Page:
The term “Reformed Baptist” simply defines what we believe and how we ‘do’ church.
- The term “Reformed” connects us to the Protestant Reformation of the sixteenth century, which brought renewed emphasis to biblical truths such as the sovereignty of God in salvation (that people become right with God, not by anything that we do, but by the work of the Holy Spirit producing faith in the hearts of sinners), and the priesthood of all believers (the belief that, because of the death of Christ on the cross, Christians need no human mediators to enter the presence of God).
- The term “Baptist” identifies us with those who believe that baptism is an act of obedience to Christ, symbolizing identification with His death, burial and resurrection, and is to be carried out by those who have turned to Him by faith. Furthermore, Baptists believe that the local church is the fundamental institution through which God intends to accomplish His purposes and that no higher institution has authority over the local church.
Reformed Baptists began in the 1950’s and 60’s as a renewal movement among Baptists in the U.S. and Britain who were rediscovering the importance of the theological heritage of Baptists. Typically, Reformed Baptists are independent, congregational, local churches governed by a plurality of elders and deacons and holding to the 1689 London Baptist Confession of Faith.
Our church holds to one of the oldest and most widely used Baptist Confessions of Faith. Like the Savoy Declaration of the Congregationalist churches, the 1689 is a Baptist version of the Presbyterian Westminster Confession of Faith. The Confession can be accessed offsite here.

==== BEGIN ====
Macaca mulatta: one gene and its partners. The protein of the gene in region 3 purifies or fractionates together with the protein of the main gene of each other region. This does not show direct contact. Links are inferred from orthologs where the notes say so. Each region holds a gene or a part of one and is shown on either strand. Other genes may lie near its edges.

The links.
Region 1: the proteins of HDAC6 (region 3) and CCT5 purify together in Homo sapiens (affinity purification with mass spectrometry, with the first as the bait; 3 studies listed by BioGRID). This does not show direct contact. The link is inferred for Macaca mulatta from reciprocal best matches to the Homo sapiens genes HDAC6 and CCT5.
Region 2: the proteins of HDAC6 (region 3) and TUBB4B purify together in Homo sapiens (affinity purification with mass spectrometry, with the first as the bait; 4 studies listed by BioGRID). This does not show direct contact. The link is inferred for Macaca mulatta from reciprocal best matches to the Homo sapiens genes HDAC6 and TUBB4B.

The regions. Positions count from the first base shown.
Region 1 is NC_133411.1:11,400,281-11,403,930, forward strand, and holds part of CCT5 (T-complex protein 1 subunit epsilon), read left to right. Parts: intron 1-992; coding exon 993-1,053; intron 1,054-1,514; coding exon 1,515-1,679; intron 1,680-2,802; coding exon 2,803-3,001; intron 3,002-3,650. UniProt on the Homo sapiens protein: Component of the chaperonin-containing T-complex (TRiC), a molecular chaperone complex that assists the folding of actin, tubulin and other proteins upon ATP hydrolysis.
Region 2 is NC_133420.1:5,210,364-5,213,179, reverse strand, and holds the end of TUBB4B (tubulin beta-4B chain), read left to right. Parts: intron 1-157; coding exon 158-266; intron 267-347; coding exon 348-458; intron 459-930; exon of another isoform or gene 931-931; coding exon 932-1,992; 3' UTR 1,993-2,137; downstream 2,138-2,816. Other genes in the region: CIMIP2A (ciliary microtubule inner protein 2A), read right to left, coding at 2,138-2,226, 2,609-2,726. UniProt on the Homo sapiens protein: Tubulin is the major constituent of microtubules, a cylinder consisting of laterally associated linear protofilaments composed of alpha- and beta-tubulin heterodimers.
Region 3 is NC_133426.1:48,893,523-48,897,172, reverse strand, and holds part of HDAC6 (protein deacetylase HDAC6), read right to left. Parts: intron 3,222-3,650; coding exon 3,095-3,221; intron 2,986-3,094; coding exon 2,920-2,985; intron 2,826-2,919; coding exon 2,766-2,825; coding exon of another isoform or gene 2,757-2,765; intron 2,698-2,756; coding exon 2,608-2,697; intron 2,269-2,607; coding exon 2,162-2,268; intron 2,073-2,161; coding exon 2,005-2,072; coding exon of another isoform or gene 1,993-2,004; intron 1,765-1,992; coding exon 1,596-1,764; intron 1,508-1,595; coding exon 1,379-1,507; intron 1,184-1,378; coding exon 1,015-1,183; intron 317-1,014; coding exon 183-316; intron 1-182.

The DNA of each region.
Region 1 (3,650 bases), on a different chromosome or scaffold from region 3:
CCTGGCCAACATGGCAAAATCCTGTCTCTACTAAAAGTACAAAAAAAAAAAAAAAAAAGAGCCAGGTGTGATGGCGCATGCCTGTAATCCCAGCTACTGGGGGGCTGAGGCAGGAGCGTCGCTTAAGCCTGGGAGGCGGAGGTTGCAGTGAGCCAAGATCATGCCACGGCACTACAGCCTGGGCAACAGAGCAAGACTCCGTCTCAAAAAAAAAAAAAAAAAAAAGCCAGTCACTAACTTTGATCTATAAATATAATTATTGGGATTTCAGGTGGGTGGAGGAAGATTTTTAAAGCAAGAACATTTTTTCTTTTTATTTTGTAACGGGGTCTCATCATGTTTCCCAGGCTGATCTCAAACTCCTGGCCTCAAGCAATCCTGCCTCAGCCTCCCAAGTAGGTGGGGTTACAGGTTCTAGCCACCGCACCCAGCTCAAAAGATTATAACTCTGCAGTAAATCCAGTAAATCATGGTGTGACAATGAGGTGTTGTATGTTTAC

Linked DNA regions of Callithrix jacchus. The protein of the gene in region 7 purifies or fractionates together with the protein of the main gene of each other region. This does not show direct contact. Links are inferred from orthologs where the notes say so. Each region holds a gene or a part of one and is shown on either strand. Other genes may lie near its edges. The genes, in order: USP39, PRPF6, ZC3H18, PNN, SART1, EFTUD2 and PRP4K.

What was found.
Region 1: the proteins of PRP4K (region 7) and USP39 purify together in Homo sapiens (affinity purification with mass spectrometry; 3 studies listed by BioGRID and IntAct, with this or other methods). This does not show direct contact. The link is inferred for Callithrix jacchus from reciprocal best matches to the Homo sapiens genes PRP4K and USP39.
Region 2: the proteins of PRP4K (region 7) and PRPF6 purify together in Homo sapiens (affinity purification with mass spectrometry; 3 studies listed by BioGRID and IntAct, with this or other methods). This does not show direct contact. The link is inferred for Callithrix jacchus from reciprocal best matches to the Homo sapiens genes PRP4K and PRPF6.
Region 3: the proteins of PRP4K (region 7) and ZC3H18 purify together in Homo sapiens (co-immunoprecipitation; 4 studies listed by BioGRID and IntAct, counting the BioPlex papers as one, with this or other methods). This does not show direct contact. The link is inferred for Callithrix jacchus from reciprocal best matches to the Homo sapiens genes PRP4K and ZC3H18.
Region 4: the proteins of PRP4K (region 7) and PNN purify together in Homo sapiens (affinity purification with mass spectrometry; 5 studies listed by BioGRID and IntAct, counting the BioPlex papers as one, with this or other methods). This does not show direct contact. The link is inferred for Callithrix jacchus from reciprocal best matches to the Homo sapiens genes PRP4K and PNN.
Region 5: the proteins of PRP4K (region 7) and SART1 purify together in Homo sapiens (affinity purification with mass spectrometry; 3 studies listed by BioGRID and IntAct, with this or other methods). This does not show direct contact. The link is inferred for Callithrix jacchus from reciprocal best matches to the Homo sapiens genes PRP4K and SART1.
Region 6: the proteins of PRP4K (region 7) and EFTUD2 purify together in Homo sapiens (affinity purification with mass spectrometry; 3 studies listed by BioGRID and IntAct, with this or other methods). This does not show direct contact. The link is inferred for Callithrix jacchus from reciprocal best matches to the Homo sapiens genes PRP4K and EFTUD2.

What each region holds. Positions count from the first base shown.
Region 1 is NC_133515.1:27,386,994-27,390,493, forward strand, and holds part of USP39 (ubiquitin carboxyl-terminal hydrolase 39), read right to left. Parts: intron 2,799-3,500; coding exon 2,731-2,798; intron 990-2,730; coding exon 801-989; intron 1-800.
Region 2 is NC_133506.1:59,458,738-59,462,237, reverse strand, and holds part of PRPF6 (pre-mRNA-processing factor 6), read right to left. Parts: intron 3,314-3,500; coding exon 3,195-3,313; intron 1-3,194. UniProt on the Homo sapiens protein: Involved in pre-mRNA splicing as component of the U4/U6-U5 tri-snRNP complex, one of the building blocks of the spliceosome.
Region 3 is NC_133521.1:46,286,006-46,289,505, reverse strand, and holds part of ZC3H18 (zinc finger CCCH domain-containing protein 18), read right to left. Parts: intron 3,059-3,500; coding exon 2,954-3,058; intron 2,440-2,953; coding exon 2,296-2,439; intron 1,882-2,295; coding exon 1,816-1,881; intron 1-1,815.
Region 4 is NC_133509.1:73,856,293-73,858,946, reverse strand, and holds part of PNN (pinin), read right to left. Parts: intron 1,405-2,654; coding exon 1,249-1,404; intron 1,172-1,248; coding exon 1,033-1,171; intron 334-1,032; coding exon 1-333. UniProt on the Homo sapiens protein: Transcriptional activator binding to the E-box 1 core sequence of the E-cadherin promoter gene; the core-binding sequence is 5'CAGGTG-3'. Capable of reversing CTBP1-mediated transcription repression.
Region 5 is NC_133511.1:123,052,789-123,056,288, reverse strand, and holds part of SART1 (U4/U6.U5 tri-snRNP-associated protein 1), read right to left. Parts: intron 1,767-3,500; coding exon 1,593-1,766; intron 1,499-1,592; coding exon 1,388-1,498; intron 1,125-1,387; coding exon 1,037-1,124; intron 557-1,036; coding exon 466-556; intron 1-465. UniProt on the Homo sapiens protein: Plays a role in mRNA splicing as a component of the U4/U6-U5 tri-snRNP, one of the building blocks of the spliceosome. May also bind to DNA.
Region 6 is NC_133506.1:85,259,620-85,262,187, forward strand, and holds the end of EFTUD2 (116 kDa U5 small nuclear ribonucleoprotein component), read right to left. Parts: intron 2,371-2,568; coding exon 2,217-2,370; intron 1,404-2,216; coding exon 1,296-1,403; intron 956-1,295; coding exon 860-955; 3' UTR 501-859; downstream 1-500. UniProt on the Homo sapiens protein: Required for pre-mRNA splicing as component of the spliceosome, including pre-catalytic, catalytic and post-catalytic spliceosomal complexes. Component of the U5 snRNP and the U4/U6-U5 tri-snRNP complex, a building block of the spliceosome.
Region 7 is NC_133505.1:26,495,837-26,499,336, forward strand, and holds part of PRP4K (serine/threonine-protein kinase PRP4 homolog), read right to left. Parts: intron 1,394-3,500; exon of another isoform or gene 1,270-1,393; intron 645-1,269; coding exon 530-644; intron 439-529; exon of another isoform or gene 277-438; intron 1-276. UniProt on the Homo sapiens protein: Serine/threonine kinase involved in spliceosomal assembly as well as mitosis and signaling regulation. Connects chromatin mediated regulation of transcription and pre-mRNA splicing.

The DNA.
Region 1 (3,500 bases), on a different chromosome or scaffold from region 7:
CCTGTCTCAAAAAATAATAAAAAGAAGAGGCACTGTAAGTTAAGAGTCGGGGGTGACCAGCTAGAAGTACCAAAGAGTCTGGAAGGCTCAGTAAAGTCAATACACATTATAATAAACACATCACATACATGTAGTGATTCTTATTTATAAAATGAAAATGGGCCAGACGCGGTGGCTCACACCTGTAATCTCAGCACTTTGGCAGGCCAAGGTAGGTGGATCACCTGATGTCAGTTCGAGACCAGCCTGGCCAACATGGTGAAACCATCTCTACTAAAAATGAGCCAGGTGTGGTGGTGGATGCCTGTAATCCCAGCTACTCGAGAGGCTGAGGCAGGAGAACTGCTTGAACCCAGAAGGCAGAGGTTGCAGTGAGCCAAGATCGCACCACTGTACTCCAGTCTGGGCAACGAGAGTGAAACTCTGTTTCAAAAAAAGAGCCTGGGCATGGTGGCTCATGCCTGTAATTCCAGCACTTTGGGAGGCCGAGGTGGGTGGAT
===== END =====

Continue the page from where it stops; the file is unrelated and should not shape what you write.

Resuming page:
Faith Church is one of the founding churches of the Reformed Baptist Network.
Why Even Emphasize Distinctives?
On one level, we prefer to de-emphasize distinctives. We are first and foremost Christians and feel ourselves to be very much in union with all who love the Savior. We prefer not to placard our distinctives in church every Sunday.
We are aware however that there is a movement today to get rid of labels and ‘denominations’, as they are seen as divisive and a poor picture of the gospel. However, denominations exist because of sincere differences, not insincere. We believe it is better to be up-front with our differences than denying that they exist. We are Baptists and Reformed not because we believe we are the only Christians, nor because we believe that we have everything right, but obviously, we believe we have some things more right than not, otherwise we would have nothing to say or report except our ignorance. Therefore, we prefer to be honest and thorough about our doctrine and convictions. Doctrine is not a bad word; everyone has a doctrine, even and especially those who decry it.